Prevalence of Vancomycin Resistant Enterococci Colonization in Gastrointestinal Tract of Hospitalized Patients


Abbasali Javadi 1 , Behrooz Ataei 1 , * , Farzin Khorvash 1 , Saied Toghyani 1 , Sina Mobasherzadeh 1 , Mojgan Soghrati 1

1 Infectious Disease and Tropical Medicine Research Center, Isfahan University of Medical Sciences, Isfahan, IR Iran

How to Cite: Javadi A, Ataei B, Khorvash F, Toghyani S, Mobasherzadeh S, et al. Prevalence of Vancomycin Resistant Enterococci Colonization in Gastrointestinal Tract of Hospitalized Patients, Arch Clin Infect Dis. Online ahead of Print ; 3(3):137-141.


Archives of Clinical Infectious Diseases: 3 (3); 137-141
Article Type: Research Article


Background: Vancomycin-resistant Enterococci (VRE) are the most common nosocomial pathogen worldwide. Colonization with VRE can lead to serious infection, some of which e.g. VRE sepsis can be fatal. Because VRE are dangerous important pathogens, we aimed to determine the prevalence of VRE among patients admitted in infectious, ICU and surgery wards in a referral teaching hospital in Isfahan, Iran.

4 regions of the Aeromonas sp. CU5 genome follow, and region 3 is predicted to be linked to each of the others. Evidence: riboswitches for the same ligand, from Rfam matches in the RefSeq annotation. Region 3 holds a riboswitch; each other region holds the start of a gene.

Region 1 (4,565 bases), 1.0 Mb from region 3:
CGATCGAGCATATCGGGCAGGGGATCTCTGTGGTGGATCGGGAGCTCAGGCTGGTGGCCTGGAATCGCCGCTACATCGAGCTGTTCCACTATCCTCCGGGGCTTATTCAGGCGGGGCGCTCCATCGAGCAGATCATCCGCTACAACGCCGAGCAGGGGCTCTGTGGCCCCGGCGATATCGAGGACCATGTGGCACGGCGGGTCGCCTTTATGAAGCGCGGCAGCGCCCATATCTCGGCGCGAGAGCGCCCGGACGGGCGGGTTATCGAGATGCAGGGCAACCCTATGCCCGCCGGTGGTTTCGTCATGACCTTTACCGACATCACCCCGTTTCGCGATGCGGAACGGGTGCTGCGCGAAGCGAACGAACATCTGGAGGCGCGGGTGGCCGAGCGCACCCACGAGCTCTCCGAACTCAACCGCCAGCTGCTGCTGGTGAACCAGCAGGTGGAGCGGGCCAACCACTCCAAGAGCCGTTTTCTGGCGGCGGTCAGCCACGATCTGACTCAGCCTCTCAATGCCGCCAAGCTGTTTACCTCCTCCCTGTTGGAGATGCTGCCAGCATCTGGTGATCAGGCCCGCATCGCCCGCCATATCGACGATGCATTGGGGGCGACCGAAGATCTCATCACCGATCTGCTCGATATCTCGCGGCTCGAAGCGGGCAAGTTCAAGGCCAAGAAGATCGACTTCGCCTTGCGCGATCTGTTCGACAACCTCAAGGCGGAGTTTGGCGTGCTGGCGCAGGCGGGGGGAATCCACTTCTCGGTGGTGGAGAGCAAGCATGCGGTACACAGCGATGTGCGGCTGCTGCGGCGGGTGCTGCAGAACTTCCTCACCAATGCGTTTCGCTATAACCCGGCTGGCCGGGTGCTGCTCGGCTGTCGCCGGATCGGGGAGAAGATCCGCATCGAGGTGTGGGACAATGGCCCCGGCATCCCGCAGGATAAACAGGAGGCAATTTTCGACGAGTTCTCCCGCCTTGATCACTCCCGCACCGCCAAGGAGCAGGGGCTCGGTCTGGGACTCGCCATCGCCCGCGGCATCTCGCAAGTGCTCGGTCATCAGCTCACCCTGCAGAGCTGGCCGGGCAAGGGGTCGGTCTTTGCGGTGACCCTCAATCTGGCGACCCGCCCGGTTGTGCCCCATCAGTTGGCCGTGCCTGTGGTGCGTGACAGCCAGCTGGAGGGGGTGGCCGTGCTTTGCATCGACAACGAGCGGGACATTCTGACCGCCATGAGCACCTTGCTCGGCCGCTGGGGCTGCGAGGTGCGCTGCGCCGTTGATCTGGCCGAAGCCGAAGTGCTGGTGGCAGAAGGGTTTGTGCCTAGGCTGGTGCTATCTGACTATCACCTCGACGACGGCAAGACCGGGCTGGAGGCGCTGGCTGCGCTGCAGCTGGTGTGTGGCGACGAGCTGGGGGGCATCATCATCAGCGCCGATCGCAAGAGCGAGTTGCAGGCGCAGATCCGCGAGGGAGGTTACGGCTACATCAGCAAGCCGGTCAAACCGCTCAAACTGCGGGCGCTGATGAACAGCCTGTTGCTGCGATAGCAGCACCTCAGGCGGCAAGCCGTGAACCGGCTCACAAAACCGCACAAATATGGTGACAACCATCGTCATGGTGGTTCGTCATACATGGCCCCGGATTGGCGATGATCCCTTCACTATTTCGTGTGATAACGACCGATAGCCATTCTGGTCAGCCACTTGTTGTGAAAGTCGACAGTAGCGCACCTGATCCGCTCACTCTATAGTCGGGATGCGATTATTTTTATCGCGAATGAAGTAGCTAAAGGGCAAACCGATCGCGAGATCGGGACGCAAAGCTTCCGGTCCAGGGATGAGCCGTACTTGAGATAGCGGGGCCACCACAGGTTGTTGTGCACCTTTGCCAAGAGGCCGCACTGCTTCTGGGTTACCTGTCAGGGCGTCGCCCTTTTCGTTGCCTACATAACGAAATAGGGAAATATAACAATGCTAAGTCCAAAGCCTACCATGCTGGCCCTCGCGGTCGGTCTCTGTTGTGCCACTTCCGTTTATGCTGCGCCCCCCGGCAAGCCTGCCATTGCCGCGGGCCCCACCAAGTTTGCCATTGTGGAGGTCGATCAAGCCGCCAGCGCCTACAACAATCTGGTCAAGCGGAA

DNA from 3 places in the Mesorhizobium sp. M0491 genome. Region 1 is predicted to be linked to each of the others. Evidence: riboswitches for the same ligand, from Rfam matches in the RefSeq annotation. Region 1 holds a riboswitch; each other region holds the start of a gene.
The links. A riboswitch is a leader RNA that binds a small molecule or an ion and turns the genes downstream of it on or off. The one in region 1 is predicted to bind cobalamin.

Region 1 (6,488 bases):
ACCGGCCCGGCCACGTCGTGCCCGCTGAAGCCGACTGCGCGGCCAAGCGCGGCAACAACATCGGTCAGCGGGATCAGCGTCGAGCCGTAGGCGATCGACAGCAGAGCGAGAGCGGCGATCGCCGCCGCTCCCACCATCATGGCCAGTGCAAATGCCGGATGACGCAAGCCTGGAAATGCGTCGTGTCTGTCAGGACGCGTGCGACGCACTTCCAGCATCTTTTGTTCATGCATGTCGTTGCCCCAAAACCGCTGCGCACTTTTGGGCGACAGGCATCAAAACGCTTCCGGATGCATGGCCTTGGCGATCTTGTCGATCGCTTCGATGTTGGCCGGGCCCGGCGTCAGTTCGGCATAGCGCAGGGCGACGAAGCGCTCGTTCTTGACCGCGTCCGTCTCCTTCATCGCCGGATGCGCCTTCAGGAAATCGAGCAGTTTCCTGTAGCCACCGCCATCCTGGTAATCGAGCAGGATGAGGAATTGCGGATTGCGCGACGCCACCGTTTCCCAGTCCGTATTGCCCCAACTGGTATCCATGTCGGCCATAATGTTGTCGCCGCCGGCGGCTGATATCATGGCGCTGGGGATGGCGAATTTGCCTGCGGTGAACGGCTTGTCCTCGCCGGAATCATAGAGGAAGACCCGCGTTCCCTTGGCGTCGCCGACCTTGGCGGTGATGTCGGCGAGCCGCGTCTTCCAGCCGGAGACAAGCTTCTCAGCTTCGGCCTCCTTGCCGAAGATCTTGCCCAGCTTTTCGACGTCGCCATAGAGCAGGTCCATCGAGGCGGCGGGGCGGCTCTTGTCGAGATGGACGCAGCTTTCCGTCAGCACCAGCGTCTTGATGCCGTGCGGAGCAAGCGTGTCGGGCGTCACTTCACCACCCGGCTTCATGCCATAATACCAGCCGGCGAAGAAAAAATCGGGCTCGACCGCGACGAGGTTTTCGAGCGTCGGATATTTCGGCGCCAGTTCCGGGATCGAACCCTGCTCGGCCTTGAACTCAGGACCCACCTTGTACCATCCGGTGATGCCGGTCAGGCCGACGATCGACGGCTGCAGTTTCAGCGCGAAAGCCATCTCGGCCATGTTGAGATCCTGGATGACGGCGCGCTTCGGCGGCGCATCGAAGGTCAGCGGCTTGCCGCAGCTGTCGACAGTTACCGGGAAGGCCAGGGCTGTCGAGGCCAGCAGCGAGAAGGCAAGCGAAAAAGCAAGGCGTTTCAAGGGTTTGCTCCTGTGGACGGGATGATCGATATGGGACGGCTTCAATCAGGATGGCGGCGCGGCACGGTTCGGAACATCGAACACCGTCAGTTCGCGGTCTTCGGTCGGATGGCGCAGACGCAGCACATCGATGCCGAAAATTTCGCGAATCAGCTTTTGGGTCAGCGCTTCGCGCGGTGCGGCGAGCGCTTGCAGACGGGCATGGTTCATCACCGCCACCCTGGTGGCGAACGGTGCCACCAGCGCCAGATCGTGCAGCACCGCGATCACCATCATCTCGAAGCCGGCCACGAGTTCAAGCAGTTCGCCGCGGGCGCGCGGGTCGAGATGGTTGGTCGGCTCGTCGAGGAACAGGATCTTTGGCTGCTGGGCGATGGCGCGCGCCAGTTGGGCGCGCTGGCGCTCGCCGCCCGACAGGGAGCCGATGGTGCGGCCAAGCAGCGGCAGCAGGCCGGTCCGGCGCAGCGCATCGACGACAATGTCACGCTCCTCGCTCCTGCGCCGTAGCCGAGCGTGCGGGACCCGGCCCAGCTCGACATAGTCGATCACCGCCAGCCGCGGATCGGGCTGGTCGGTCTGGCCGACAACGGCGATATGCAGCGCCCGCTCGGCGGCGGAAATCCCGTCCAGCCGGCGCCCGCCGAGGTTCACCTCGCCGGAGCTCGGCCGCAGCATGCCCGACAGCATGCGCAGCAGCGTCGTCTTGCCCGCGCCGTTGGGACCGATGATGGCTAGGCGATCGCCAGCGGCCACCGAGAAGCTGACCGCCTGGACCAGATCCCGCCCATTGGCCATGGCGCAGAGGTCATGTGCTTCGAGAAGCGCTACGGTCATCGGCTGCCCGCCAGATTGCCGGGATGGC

Patients and methods: A total of 100 patients from infectious, ICU and surgery (post- operative patients) wards were selected by simple sampling method. Stool specimens were taken from the patients and cultured in VRE selective media (bile- esculin agar plate with 6 ?g/ml of vancomycin) and gram positive cocci from black colonies were inoculated to the tryptase soya broth plus 6.5% NaCl and again gram positive cocci were inoculated to bile-esculin and finally MIC (minimal inhibitory concentration) evaluated by E-Test for detection of VRE.

Results: Totally 58 out of 100 patients had positive cultures for enterococci. Among them 16 out of 58 were female (27.6%) and 42 (72.4%) were male. Of 58 positive cultures, 17 (29.3%) were highly resistant to vancomycin. There was significant relation between previous antibiotic therapy especially vancomycin and VRE in this study (P=0.02). Most of the patients (74.1%) with negative cultures for Enterococci had GI surgery. Most of culture positive patients (46%) were from infectious ward. There was no significant relation between VRE and sex, GI surgery and admission ward in this study.

Conclusion: Results of this study suggest that previous antibiotic therapy especially vancomycin and B-lactam is a major risk factor for colonization with VRE. Prevalence of VRE in our study was high. This problem is very important in epidemiology of hospital infections. Considering the fact that there is no substitute agent for vancomycin in our country, it is necessary to determine guidelines regarding treatment with antibiotics specially vancomycin.

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